FIG. 4(c) further illustrates an embodiment in which a hybrid combination of trench isolation patterns may be used. In this example, a first of the perimeters includes a spacing of elliptically shaped trench isolations 50, while the other perimeter includes one or more rectangular shaped trench isolations 50 to bridge the gaps in the first perimeter. Finally, FIG. 4(d) illustrates still another possible trench isolation pattern, using a combination of rectangular and elliptical trench isolations 50 disposed in a skewed fashion with respect to one another.
It should be noted that the exemplary patterns illustrated in FIGS. 4(a)-(d) are by no means an exhaustive set of contemplated arrangements, as the present invention embodiments contemplate any arrangement and placement of deep trench isolations 50 that provide a protective perimeter against any defect that could be propagated underneath a shallow trench isolation and into the DRAM storage capacitors of the DRAM array region of an embedded DRAM device.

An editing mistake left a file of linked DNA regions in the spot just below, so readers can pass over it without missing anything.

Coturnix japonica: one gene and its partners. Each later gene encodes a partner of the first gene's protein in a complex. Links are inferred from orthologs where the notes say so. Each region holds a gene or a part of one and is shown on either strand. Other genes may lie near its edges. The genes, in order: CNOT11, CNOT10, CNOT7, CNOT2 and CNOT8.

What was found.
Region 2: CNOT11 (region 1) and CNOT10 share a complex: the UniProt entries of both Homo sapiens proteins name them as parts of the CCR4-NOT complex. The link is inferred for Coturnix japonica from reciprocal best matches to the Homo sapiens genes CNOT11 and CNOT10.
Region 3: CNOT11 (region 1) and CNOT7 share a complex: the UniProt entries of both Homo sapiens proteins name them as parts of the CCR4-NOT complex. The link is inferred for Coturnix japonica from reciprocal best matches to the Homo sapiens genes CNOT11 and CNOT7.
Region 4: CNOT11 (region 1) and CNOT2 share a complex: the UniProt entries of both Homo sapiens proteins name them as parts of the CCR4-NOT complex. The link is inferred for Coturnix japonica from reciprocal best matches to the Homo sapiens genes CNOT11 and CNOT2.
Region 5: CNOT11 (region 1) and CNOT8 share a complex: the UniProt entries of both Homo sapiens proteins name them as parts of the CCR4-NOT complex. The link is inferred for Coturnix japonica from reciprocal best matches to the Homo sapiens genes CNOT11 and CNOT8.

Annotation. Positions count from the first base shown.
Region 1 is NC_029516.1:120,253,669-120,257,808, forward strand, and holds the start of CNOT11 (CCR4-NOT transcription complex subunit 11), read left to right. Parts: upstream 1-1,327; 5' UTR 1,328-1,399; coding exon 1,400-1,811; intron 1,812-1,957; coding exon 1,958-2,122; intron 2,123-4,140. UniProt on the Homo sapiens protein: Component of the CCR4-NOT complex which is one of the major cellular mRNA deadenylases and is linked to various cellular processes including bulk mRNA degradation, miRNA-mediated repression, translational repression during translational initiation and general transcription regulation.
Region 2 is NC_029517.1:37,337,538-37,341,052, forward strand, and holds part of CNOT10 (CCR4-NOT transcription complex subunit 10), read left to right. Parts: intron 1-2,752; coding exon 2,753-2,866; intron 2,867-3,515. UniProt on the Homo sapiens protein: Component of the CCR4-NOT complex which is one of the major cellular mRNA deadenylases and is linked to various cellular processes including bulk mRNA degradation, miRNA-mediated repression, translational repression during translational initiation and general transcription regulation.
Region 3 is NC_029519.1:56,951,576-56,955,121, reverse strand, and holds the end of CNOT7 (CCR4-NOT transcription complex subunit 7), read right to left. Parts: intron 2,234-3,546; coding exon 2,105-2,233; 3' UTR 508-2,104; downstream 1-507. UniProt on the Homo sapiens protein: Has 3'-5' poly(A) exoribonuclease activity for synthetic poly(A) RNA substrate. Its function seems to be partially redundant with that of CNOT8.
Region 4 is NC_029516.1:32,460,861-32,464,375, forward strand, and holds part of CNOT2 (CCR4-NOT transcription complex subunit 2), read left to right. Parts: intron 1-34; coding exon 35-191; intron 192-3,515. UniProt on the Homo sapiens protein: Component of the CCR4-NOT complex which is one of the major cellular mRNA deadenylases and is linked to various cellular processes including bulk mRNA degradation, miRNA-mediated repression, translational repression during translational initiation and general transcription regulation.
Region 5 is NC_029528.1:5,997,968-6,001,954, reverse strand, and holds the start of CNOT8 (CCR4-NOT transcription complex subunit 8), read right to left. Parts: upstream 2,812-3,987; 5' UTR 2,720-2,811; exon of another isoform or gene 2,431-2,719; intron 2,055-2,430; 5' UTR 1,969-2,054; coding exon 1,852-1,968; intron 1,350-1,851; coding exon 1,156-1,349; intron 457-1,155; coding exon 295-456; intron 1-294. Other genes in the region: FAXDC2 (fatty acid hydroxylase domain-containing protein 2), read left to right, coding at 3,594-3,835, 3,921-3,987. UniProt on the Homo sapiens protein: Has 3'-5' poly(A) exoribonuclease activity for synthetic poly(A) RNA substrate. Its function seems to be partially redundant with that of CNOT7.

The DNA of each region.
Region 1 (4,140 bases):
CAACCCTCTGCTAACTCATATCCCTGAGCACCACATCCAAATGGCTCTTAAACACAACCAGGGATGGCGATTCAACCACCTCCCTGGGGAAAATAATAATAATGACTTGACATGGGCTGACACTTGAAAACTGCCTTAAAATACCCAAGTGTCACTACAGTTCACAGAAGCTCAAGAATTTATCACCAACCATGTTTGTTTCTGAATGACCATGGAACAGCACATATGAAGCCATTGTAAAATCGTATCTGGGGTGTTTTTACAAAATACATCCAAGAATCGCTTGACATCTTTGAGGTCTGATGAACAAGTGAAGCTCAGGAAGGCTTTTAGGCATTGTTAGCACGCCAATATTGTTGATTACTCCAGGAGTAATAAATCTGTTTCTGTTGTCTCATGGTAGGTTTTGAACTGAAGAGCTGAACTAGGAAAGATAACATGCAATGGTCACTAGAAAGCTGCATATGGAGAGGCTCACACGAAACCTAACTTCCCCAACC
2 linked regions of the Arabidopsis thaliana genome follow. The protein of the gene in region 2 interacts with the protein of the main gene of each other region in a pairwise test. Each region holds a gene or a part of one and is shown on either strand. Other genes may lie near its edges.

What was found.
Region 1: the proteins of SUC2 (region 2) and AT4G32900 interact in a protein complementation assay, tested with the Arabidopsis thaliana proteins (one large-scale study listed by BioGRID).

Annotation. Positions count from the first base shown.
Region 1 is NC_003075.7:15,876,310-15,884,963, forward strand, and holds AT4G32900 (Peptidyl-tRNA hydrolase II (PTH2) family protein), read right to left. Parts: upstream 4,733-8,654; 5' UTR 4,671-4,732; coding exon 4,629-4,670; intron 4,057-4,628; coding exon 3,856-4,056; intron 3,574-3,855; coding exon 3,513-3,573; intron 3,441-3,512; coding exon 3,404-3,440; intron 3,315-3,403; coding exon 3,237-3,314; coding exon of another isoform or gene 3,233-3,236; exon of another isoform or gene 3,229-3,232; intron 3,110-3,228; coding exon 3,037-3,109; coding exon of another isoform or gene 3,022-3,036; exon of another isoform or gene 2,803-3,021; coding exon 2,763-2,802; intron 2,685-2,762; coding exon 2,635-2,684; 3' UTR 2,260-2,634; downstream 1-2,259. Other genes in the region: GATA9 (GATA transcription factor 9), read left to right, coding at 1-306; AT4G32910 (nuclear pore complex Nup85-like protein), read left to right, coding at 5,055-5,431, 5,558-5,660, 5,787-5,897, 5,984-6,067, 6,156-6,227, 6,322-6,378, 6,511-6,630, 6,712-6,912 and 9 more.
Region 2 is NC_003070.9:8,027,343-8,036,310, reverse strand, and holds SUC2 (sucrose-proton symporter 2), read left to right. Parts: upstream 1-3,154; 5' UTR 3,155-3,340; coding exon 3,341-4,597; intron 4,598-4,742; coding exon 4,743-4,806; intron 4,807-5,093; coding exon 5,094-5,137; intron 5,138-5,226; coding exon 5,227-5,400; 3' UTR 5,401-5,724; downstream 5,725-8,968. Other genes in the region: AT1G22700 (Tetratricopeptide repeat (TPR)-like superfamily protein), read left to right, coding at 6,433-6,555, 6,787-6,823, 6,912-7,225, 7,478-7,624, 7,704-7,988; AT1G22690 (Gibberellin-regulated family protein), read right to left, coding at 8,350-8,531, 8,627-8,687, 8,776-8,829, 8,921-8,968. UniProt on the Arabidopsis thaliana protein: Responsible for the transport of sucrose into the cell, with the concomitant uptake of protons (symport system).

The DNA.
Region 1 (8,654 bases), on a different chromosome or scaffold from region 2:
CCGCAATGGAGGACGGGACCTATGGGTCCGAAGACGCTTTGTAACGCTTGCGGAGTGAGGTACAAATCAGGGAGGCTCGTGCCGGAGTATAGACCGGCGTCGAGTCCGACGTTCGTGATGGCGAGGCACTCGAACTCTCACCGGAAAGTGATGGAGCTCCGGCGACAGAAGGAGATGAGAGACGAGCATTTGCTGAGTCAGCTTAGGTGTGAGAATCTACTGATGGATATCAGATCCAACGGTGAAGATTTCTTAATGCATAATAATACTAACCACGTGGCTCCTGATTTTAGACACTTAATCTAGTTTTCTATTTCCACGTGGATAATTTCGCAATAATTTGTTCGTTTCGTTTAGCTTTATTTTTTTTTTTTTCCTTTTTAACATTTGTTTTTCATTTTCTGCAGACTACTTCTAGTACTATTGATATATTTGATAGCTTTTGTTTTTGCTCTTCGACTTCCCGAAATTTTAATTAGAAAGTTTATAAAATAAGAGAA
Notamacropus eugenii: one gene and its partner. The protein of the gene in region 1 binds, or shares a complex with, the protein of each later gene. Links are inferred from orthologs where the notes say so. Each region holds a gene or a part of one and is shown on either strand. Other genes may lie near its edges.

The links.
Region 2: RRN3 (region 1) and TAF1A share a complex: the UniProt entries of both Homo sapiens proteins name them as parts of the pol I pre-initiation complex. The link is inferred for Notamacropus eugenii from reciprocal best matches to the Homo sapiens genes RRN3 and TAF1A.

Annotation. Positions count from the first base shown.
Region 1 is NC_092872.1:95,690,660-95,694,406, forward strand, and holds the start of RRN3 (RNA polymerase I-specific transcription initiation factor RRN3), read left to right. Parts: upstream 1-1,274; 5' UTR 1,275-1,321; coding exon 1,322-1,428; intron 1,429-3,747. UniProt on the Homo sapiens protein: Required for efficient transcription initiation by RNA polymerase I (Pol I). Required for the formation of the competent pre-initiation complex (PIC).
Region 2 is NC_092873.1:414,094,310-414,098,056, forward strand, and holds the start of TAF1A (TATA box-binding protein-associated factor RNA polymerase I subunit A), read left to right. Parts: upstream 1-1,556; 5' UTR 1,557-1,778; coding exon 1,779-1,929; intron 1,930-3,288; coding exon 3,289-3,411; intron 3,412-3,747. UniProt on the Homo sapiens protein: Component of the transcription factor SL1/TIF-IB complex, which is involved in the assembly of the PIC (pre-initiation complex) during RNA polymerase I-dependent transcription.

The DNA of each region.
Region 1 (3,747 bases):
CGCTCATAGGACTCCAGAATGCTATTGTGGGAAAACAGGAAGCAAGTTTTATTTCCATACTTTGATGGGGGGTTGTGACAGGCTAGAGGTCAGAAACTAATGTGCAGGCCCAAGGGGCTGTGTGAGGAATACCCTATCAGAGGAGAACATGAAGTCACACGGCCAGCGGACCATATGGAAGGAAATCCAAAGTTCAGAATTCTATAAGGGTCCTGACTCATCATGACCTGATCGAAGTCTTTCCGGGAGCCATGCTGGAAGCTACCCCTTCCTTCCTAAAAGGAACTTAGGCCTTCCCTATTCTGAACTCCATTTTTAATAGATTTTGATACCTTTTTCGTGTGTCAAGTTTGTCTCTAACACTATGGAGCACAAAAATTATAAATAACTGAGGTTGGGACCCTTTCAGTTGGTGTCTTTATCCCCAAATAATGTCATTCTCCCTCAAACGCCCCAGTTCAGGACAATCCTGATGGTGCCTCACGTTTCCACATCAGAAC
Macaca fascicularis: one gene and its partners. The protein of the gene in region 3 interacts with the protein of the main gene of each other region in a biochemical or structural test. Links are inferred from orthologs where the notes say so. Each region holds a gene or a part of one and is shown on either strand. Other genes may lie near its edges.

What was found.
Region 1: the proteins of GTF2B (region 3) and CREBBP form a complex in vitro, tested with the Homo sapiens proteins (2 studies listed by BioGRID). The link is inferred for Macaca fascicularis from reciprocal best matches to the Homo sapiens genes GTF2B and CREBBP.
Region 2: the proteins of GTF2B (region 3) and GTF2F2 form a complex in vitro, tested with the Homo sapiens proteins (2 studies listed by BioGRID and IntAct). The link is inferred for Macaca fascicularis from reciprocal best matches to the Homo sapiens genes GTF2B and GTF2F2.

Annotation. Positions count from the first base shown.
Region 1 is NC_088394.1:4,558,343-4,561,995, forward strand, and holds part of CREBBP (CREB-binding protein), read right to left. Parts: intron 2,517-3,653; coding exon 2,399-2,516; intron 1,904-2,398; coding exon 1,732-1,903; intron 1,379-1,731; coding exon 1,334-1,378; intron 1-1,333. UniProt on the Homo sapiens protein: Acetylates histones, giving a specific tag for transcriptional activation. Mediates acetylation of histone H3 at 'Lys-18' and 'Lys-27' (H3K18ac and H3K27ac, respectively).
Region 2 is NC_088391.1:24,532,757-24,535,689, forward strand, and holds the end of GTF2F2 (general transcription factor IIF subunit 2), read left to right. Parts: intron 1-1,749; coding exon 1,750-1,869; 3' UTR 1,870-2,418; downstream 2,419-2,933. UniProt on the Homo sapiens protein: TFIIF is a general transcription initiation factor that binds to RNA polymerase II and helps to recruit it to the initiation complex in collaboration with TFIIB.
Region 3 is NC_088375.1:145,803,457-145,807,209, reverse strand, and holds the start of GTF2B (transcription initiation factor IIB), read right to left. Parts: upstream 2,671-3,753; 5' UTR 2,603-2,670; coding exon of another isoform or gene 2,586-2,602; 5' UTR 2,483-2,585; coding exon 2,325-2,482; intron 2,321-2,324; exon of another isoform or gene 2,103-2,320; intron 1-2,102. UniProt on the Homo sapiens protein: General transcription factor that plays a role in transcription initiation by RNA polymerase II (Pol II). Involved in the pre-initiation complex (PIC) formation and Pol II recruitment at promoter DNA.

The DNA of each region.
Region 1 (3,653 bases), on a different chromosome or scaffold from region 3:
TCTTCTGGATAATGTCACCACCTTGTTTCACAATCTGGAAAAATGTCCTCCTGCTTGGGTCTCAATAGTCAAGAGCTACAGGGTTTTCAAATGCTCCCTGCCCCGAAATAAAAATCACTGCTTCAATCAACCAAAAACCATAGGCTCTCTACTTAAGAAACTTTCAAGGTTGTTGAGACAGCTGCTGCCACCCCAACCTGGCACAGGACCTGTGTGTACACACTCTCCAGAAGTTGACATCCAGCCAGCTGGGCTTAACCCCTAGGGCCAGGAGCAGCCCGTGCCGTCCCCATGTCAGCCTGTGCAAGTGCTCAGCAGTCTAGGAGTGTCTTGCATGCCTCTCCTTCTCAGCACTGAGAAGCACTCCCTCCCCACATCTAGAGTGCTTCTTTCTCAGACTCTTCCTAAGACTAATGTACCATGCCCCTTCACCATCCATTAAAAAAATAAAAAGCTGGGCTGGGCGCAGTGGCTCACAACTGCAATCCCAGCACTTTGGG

While the invention has been described with reference to a preferred embodiment, it will be understood by those skilled in the art that various changes may be made and equivalents may be substituted for elements thereof without departing from the scope of the invention. In addition, many modifications may be made to adapt a particular situation or material to the teachings of the invention without departing from the essential scope thereof. Therefore, it is intended that the invention not be limited to the particular embodiment disclosed as the best mode contemplated for carrying out this invention, but that the invention will include all embodiments falling within the scope of the appended claims.